“It’s [real estate bubble and debt] dangerous and unsustainable, which most people get.”

Are you sure, Garth? I don’t think most people (in Canada anyway) get this at all. Suggesting houses may not be a great investment is still blasphemy here in the 905. And Mme Shellacque and I combined gross around 140,000/yr, which on paper should be higher than average, but we live much more modestly than most here. Why should people live within their means, and hedge their future bets, when those who govern them haven’t done so in decades? If the bubble pops here, people will realize that their gov’ts have thrown away the future, and they followed suit by sinking money into housing. Think we’re immune from a Trump here? Think again.

#36 Victoria the original on 07.03.16 at 5:39 pm

In whistler at the moment. There is so much building going on. Beautiful but crazy expensive homes. I wonder who buys all these homes? Do they sit empty? Are they bought just for investment?

#37 Sebew on 07.03.16 at 5:42 pm

You know what I wish you would comment on Garth? Automation. Self driving taxis. Self driving cars, trucks, buses. Robo-baristas with voice recognition, or GPS triggered by proximity from an app on your device Electric cars made in China in bulk that hardly require a visit to the shop once a year if that. How will that impact the economy? …since it is clearly coming.

#38 Victoria the original on 07.03.16 at 5:44 pm

My husband who is a finance guy thinks housing decline is going to be a long slow process over 10 to 15 years. I would be happy to sell my large house that needs a new roof and Windows them rent and wait. Even get a manufactured home on a rented lot until property goes down. He again thinks it is going to take 10 or 15 years. By then we will be too old to care :). Any thoughts?

#39 Dellane Selwood on 07.03.16 at 5:54 pm

Can someone please explain the “bond bubble” phenomenon that I have been hearing lately? I’ve also heard housing and stocks could be in a bubble too? Can cash ever be in a bubble? Bubblenomics could be a new class in U of T.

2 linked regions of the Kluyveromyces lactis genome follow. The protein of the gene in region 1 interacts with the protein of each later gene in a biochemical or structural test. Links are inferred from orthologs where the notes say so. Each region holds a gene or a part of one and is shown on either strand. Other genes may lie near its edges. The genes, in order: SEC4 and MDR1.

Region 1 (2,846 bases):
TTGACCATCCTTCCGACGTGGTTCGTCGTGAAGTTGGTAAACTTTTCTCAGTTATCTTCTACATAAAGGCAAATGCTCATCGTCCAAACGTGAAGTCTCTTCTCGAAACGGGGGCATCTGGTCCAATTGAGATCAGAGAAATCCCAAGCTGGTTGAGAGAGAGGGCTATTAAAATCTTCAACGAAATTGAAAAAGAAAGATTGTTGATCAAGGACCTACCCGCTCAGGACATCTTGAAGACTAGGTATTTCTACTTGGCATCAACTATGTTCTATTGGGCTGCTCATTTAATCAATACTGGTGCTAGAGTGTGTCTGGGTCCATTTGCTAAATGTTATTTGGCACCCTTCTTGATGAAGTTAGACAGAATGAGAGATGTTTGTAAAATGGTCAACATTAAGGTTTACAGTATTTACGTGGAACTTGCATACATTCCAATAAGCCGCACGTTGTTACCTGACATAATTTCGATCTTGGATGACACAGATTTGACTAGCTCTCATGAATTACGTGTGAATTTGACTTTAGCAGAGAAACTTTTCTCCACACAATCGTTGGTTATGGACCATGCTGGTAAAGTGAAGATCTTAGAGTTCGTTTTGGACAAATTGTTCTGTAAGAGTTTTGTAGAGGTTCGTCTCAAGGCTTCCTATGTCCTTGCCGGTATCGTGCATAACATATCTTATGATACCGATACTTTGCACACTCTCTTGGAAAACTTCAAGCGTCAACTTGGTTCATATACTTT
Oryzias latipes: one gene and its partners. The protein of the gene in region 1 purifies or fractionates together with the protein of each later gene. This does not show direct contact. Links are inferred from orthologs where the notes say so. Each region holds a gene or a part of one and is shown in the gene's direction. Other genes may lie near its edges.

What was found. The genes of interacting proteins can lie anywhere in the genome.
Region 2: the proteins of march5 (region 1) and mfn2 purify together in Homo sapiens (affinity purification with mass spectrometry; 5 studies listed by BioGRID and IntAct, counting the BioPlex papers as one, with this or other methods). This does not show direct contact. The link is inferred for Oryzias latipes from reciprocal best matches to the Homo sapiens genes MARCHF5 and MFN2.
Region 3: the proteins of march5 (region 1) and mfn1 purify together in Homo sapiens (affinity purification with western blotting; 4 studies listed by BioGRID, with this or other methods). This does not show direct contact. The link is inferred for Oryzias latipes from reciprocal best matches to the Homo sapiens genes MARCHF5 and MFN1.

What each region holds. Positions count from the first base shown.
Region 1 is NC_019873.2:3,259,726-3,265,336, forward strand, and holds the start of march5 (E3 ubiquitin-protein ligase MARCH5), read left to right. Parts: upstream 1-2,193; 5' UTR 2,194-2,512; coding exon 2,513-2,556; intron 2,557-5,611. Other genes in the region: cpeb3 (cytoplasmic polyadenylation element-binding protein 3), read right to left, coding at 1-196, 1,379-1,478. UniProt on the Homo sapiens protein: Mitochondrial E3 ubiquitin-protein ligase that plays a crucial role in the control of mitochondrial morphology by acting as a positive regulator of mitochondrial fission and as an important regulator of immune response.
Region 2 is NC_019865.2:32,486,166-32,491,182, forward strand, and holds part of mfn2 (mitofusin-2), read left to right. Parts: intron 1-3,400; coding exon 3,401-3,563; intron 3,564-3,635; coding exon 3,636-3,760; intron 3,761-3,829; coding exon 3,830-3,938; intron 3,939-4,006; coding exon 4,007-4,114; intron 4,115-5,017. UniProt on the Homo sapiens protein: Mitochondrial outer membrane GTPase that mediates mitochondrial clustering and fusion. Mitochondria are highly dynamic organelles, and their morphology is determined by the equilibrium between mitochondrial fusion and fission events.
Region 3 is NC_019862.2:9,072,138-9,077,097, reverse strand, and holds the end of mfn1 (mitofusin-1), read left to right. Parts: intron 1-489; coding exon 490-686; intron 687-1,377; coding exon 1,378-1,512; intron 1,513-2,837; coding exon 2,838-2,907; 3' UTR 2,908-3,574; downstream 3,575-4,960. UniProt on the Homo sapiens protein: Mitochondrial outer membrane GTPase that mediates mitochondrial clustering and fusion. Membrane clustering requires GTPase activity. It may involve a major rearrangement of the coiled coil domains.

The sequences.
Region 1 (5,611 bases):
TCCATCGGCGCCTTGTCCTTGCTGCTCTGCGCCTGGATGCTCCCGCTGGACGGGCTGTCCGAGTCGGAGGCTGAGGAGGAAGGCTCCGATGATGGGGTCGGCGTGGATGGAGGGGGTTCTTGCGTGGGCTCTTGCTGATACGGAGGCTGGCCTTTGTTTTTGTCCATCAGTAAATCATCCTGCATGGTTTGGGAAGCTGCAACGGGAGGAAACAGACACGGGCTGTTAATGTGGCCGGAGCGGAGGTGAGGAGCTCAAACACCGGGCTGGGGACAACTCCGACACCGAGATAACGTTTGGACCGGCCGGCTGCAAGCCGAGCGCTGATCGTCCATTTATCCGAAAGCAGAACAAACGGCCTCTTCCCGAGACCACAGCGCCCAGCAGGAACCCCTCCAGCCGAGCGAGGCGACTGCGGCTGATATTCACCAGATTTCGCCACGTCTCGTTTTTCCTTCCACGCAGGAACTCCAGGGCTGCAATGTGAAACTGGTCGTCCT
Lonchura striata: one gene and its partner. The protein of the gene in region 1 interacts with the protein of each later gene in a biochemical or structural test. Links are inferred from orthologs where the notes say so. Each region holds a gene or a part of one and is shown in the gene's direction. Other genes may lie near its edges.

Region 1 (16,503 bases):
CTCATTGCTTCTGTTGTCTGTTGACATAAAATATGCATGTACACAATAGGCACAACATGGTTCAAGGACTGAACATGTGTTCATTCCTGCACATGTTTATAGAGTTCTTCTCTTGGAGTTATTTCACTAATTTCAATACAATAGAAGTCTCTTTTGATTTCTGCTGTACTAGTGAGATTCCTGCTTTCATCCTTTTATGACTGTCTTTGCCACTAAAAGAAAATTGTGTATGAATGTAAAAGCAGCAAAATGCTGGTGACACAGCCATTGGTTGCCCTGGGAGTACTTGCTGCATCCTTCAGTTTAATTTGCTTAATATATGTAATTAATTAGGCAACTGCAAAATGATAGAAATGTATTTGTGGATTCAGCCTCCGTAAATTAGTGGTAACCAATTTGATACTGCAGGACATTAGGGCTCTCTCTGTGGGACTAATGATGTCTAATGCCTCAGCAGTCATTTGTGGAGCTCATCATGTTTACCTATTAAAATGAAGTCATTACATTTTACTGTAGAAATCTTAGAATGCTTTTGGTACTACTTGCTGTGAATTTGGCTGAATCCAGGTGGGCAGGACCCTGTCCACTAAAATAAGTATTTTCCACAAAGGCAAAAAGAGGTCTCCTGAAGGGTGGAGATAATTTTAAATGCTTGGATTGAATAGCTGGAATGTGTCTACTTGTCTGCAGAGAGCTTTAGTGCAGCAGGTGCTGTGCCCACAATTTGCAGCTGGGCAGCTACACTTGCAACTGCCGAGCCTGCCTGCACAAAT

#40 Randy on 07.03.16 at 5:58 pm

I’ll support Trump for being in favour of borders, language and our culture. Political Correctness must DIE.

#41 Shawn on 07.03.16 at 6:07 pm

Banking

#236 Blacksheep on 07.03.16 at 4:23 pm
Shawn,

“When a bank attracts a deposit, it owes that deposit to the customer. When you attract something from someone but you owe it back to them that can be called “borrowing”.”

“Hence we can say banks must borrow deposits (savings) from customers in order to continue to fund their loans.”
—————————————–
“Rather than banks receiving deposits when households
save and then lending them out, bank lending creates
deposits” – BoE.

The Bank of England language, 100% degrees with what your claiming Shawn.

Maybe you could e-mail them and straighten them out….

*******************************************
It’s not the Bank of England that needs straitening out.

The bank article you misunderstand is referring in that particular sentence to commercial banks collectively.

But each individual bank needs to attract deposits which is in substance and in legal terms a borrowing from customers in order to continue to fund its loans.

I have explained it all in the previous thread at 233,
221 and 163.

Every individual bank knows that it must compete for deposits in order to fund its loans.

I prefer to state things in my own words and do my own thinking. But since you like the Bank of England paper, you may wish to read the following paragraph from your Bank of England article that talks about how individual banks must attract deposits. And you may wish to consider if an attracted deposit owed to a customer is a form of borrowing from a customer. Notice how they describe deposits as “savings accounts”

From the bank of England Article:

“Banks therefore try to attract or retain additional liabilities to accompany their new loans. In practice other banks would also be making new loans and creating new deposits, so one way they can do this is to try and attract some of those newly created deposits. In a competitive banking sector, that may